Arcos Dorados runs the largest quick service restaurant chain in Latin America and the Caribbean and has the right to own, operate, and grant franchises of McDonald’s restaurants. It’s the first to create building components “Made with UBQ” in its São Paulo McDonald’s restaurant. 

A New Standard for Sustainability in the Restaurant Sector

Since 2019, the biggest McDonald’s franchisee has been partnering with UBQ Materials as an integral part of its sustainable materials strategy. Together, they’re able to integrate UBQ into serving McTrays in McDonald’s restaurants across Brazil and the Caribbean in 2021. These sustainable trays achieved climate positivity for their estimated climate impact for over 20 years. 

Building on this initial collaboration, Arcos Dorados is now expanding the use of UBQ materials into building components, including electrical conduits, connection boxes, and modular wooden boards.

Highlighting the importance of their deal, Arcos Dorados Head of Social Impact and Sustainability in Brazil, Marie Tarrisse, remarked that:

“…Our collaboration has been an important part of our approach to building sustainable operations and is setting a new standard for environmental responsibility in the restaurant sector.”

Moreover, this project aligns with the McDonald’s franchisee’s overarching plan to replace carbon-intensive materials and significantly reduce emissions to meet ambitious sustainability goals. Investing in a circular economy, the initiative can reduce carbon emissions by 36% in McDonald’s restaurants and offices by 2030. It can also lower its footprint by 31% across the company’s supply chain by the same year.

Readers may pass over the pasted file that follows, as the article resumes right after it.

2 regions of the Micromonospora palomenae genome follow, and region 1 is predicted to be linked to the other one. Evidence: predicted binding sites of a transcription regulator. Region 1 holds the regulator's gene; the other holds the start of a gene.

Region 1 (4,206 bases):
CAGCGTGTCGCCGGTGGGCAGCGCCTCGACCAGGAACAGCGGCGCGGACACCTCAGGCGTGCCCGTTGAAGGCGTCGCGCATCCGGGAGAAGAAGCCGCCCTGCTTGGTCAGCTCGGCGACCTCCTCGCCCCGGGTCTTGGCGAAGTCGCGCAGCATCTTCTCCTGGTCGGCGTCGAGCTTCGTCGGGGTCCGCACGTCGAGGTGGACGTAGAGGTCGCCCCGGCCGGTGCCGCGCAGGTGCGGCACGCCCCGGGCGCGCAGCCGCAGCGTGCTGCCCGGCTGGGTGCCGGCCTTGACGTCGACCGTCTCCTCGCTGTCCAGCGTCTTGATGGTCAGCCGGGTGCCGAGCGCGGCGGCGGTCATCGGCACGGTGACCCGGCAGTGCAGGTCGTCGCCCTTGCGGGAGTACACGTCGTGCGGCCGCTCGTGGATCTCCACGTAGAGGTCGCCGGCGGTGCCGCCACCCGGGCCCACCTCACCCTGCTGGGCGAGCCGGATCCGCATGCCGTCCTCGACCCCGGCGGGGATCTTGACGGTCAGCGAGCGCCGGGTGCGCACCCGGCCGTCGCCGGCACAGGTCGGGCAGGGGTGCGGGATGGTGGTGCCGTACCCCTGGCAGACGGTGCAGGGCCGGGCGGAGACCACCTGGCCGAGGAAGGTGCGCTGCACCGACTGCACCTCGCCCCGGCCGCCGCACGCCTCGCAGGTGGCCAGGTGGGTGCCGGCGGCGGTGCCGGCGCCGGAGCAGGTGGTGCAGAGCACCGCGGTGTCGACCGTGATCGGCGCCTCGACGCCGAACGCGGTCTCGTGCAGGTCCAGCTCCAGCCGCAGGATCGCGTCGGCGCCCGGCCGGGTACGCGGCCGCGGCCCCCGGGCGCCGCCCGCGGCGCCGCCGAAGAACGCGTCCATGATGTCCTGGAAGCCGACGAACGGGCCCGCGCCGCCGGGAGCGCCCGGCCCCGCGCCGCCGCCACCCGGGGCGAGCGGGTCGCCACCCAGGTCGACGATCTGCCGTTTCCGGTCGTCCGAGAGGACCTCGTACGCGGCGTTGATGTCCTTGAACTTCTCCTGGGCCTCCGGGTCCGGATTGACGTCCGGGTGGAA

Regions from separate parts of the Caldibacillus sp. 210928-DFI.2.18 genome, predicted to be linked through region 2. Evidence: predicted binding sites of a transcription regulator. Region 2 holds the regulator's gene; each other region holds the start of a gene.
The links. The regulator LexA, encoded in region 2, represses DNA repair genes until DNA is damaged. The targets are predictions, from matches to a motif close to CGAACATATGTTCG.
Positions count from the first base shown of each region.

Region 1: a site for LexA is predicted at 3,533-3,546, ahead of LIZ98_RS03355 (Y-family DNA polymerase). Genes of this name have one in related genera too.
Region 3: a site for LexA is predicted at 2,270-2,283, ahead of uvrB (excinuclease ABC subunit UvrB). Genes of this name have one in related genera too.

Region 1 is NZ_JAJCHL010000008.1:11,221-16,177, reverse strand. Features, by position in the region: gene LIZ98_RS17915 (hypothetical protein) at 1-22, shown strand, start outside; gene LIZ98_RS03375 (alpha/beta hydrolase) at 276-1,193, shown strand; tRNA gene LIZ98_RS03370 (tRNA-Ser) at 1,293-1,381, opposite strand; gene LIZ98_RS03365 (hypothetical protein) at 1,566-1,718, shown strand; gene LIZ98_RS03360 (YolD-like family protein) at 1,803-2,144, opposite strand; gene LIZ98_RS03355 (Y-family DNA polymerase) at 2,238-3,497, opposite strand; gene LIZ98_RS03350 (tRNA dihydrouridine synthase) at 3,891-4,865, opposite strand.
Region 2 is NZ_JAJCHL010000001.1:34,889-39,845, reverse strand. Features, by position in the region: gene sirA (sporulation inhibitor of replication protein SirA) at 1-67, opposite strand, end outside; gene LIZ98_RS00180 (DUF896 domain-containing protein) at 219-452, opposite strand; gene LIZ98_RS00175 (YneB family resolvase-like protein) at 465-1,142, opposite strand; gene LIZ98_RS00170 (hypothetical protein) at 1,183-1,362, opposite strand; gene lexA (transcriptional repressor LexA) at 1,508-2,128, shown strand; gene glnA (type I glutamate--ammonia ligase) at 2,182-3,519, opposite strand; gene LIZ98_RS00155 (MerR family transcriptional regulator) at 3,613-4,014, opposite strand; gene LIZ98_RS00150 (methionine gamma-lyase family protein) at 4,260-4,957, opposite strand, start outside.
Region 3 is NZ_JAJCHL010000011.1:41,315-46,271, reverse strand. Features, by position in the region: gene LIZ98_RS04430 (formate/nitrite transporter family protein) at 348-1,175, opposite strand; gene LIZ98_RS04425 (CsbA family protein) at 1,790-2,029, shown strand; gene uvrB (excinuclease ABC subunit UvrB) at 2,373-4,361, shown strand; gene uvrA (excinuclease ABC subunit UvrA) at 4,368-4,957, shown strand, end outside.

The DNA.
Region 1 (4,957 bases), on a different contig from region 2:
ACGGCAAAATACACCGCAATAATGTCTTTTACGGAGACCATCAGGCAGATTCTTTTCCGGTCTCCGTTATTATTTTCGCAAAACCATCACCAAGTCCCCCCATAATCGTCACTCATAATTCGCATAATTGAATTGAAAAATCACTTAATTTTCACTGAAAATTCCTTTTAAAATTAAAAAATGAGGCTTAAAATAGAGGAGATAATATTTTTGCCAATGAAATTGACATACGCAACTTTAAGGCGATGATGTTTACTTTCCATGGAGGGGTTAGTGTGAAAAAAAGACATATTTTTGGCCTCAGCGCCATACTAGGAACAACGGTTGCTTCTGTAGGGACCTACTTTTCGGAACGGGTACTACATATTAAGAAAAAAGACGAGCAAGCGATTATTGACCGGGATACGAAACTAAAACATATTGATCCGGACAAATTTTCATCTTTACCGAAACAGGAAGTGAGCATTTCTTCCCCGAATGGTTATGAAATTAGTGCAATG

A Sustainable Material Substitute for Oil-based Plastic

Waste: The global municipal solid waste generation is over 2 billion tons a year and it will double by 2050. 

Plastic: The current global annual production and consumption of plastics is 350 million tons, which will quadruple to more than 1.35 billion tons by 2050.

GHG emissions: The world generates greenhouse gas emissions at around 50 billion tons a year. Landfill waste emits huge amounts of methane, 11% of global methane emissions, and will increase about 70% by 2050. 

In response to these alarming statistics, UBQ Materials is proactively addressing these triple concerns through its breakthrough conversion technology. The Israeli-based climate tech company closes the loop between the ecosystems of waste and materials by producing UBQ. It is the first bio-based thermoplastic made from 100% unsorted household waste including all organics and unrecyclable materials. 

The recycled material has been implemented to replace oil-based plastic resins in use across industries. 

1 kilogram of UBQ replaces 1 kg of fossil fuel-based plastic. It also diverts 1.3 kg of waste from landfills while avoiding around 11.7 kg of carbon emissions. Calculations are based on a 20-year timeline. 

UBQ Breakthrough Close-Loop Technology 

One of the key benefits of using UBQ is the significant reduction in carbon emissions coming from landfills. Producing sustainable materials uses unsorted, residual solid waste that’s converted into a new resource through an energy-efficient process. 

Therefore, the UBQ solution offers substantial environmental net benefit in the form of avoided GHG emissions of >14 kg/CO2eq.